The ones he was sent out to find in 30 AD scattered among the nations, and he writes to them to give them comfort and warning.

Andrew was also a son of Jonah.  He was a follower of John the Baptizer, but left John to follow Jesus when it was pointed out that Jesus was the Lamb of God who takes away the sin of the world.  He then went to get his brother Peter who also, then, followed Jesus.  Andrew shows up rarely in Scripture and plays rather minor roles with regard to the text.  After the dispersion spurious reports have him preaching the Gospel of the Kingdom in Greece where he was supposed to have been crucified.

Neither do we know much about James, the brother of John and the son of Zebedee.  But he was included often in the text as one who was there.  And Jesus once referred to him and his brother as “sons of thunder.”  But apparently his preaching was so bold and his life so filled with the holiness of Christ, that he holds that special distinction of being the only apostle, the spilling of whose blood is recorded in the text of the New Testament.  There is a side story in the history books that says that the soldier who took James to his death was so stricken with his life and his bold preaching that he professed the faith and suffered the same fate as James did.  But we don’t know if that’s true.

John was the brother of James and son of Zebedee – born into a fishing family.  He is all through the Gospels and Acts, and he wrote the Gospel of John, three letters and the Revelation.  He spent most of his later life in Ephesus as pastor of a Church in dispersion, but later he was exiled by the authorities to the island of Patmos where he received the Revelation of the cosmic events taking place all around him.  He was the one whom Jesus loved.  And it was said that John was so attuned to the Savior that his emotions and his mind and his demeanor were very much the same as Jesus’ were.  And his swift, cutting and slicing comments concerning idolatry and sin are very indicative of his great love for Jesus.  And the books written by the men who knew him say that in his great old age his concern for the elect and called-out sons of God was that they love one another, especially in the critical end times of suffering and torture.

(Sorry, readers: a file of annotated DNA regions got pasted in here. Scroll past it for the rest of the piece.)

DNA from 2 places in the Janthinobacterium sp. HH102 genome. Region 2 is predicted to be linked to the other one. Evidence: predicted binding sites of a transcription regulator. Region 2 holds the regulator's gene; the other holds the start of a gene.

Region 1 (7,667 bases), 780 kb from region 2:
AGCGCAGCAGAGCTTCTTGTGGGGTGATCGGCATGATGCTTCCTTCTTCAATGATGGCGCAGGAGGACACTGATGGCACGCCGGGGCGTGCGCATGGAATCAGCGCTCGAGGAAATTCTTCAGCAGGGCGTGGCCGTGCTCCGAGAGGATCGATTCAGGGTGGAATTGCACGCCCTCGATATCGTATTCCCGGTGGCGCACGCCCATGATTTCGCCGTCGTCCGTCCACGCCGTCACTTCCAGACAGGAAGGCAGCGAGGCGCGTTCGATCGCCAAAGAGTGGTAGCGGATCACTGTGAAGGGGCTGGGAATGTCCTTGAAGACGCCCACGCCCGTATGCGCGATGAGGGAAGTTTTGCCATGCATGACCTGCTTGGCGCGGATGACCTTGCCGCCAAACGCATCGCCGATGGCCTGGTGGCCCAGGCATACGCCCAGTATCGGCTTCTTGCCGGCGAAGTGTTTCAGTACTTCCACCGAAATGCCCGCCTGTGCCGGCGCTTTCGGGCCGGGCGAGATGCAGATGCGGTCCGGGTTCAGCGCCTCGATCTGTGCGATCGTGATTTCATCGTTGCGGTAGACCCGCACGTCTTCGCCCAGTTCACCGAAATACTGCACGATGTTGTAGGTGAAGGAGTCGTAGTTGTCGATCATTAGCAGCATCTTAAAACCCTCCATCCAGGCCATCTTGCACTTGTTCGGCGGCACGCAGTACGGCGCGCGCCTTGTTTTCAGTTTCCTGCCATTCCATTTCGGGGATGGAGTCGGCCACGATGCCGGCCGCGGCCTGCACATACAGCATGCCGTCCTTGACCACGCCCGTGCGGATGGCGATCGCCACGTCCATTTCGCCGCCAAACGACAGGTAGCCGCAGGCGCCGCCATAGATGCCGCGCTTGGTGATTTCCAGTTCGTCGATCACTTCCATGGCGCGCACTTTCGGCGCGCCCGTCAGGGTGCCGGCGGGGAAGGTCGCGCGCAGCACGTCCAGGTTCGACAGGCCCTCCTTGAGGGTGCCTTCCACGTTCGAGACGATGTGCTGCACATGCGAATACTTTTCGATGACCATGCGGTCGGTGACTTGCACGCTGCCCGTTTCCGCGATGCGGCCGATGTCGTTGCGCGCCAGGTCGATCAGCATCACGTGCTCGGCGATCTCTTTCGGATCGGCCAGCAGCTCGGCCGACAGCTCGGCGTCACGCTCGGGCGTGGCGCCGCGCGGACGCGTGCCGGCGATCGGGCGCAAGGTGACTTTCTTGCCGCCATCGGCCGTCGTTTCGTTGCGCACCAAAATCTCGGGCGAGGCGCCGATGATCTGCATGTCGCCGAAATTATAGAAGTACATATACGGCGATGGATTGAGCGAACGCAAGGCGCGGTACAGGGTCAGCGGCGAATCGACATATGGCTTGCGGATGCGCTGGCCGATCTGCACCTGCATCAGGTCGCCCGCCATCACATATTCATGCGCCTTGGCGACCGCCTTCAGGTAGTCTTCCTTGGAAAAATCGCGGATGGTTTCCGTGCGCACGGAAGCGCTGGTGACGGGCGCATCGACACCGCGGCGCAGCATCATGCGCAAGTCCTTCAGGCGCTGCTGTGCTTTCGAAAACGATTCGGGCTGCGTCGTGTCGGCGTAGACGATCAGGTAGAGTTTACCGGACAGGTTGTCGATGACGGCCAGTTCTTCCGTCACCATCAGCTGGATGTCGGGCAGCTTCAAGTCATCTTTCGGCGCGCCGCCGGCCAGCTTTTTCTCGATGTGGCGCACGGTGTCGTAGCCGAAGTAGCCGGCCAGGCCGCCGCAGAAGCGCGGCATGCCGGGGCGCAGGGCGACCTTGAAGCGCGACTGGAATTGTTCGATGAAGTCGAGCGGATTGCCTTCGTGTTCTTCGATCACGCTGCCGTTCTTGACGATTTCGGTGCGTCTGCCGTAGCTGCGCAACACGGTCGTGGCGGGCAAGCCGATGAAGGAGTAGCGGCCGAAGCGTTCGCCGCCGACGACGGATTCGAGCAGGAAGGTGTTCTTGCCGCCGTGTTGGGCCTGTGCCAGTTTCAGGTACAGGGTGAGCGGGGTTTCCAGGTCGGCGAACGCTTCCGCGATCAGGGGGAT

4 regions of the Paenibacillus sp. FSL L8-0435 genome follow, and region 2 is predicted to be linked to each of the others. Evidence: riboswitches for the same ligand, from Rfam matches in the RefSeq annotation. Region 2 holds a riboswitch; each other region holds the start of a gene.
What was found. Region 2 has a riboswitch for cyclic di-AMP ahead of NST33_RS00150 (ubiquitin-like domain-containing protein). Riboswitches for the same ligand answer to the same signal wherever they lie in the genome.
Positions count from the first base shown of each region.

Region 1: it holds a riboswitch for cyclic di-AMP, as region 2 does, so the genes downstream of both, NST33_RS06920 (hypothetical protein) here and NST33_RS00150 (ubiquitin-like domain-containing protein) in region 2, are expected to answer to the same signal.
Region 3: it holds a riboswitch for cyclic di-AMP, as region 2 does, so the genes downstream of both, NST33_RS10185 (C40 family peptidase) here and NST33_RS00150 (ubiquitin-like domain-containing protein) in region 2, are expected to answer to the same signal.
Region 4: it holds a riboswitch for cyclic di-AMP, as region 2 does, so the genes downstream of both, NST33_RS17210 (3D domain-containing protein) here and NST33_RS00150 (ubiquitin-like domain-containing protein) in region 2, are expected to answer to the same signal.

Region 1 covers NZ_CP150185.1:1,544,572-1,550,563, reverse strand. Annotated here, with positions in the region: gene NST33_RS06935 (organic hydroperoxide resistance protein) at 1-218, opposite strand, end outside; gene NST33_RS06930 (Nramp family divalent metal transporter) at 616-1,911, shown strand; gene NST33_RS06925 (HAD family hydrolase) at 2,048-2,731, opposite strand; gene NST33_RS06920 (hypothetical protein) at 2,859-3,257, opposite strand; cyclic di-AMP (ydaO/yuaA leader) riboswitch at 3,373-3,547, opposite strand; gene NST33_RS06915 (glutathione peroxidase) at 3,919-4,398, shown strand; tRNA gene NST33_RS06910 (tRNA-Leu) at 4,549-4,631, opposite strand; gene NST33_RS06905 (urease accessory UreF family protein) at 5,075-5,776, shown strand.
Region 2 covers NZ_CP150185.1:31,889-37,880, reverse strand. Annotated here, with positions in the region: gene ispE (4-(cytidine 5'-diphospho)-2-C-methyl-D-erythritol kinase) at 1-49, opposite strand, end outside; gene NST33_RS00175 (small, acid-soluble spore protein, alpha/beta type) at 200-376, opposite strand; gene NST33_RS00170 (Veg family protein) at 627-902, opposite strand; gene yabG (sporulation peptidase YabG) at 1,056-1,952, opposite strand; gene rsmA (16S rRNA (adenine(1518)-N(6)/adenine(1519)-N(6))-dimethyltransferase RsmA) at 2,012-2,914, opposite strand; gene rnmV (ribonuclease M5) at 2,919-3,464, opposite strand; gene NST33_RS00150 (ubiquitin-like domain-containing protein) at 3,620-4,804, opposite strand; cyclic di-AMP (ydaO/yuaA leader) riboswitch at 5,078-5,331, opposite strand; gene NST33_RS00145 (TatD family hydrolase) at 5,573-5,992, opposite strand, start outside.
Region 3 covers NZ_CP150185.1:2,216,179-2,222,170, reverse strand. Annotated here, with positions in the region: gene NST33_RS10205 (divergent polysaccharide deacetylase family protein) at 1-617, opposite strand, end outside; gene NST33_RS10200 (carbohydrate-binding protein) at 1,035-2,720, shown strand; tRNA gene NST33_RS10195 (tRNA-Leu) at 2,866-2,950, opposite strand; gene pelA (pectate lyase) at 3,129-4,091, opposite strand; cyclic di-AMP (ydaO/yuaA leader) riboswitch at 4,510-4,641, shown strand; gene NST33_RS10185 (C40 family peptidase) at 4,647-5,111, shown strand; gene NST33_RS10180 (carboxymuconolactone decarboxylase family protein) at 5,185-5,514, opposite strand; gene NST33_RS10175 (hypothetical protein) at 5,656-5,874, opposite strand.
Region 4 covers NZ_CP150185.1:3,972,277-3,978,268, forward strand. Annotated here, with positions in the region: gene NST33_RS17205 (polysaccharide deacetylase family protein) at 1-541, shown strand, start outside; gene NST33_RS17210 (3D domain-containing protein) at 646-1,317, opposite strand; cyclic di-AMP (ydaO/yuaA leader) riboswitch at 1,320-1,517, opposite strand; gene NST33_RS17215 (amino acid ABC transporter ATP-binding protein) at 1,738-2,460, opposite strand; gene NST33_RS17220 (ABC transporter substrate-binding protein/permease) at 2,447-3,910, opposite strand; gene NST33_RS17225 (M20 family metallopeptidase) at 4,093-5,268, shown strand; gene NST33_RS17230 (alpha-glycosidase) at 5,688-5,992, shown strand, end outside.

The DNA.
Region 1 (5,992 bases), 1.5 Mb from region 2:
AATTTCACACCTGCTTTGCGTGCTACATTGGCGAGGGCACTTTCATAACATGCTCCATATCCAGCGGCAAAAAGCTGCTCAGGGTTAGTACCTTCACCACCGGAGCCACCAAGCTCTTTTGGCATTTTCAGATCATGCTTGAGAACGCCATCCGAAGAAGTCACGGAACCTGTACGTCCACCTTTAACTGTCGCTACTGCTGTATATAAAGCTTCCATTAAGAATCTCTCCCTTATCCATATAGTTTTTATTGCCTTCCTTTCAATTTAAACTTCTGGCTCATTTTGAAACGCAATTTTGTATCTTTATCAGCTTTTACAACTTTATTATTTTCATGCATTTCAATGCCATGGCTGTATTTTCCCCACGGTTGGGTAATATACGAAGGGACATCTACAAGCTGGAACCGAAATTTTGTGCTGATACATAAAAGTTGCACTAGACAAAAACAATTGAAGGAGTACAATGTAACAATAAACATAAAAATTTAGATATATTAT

Very little is known of Phillip.  He is the one who came to get Nathaneal (here called Bartholomew) after having met the Lord.  He seems to have been the procurer of things needed for the twelve, and the one needing the most instruction and correction from Jesus.  Nothing is known about his later ministry as an apostle except a historical rumor that he preached in and around Scythia and Phrygia.

Bartholomew, or Nathanael, is the one of whom the Lord said, “Behold, an Israelite, indeed, in whom is no guile.”  Other than Thomas he needed the most convincing of who Jesus was.  Rumor had him in India - carrying with him the Gospel of Matthew written in Hebrew.

Thomas, as you may recall, was the one who showed a complete lack of confidence in the things that were taking place.  He would believe nothing until the Lord met him face to face.  We know nothing else about him.

Matthew we know all about.  It’s interesting to note here that the author refers to himself in a denigrating fashion – “the tax collector”.

All we know of James of Alphaeus is that he is also called James the Less – or the little – and is once called James the son of Mary.  And this Mary was the wife of Clophus, who is also called Alphaeus.  That’s all we know.

Thaddeus was also named Judas and Leddeus.  And there’s no reliable history about his ministry.

Simon the Cananaean was also Simon the Zelot – a very political group of Jews were called zelots, and this man was one of them before he met Jesus and was called an apostle.  Nothing else is known.

And then Judas Scariotes, or Judas Iscariot, who betrayed the Lord (delivered Him up) for a few pieces of silver and hung himself in shame.

Men of all kinds.  Eleven chosen and loved.  One chosen for another reason.  Next Lord’s Day the commission to these men to go and find the lost sheep of the house of Israel.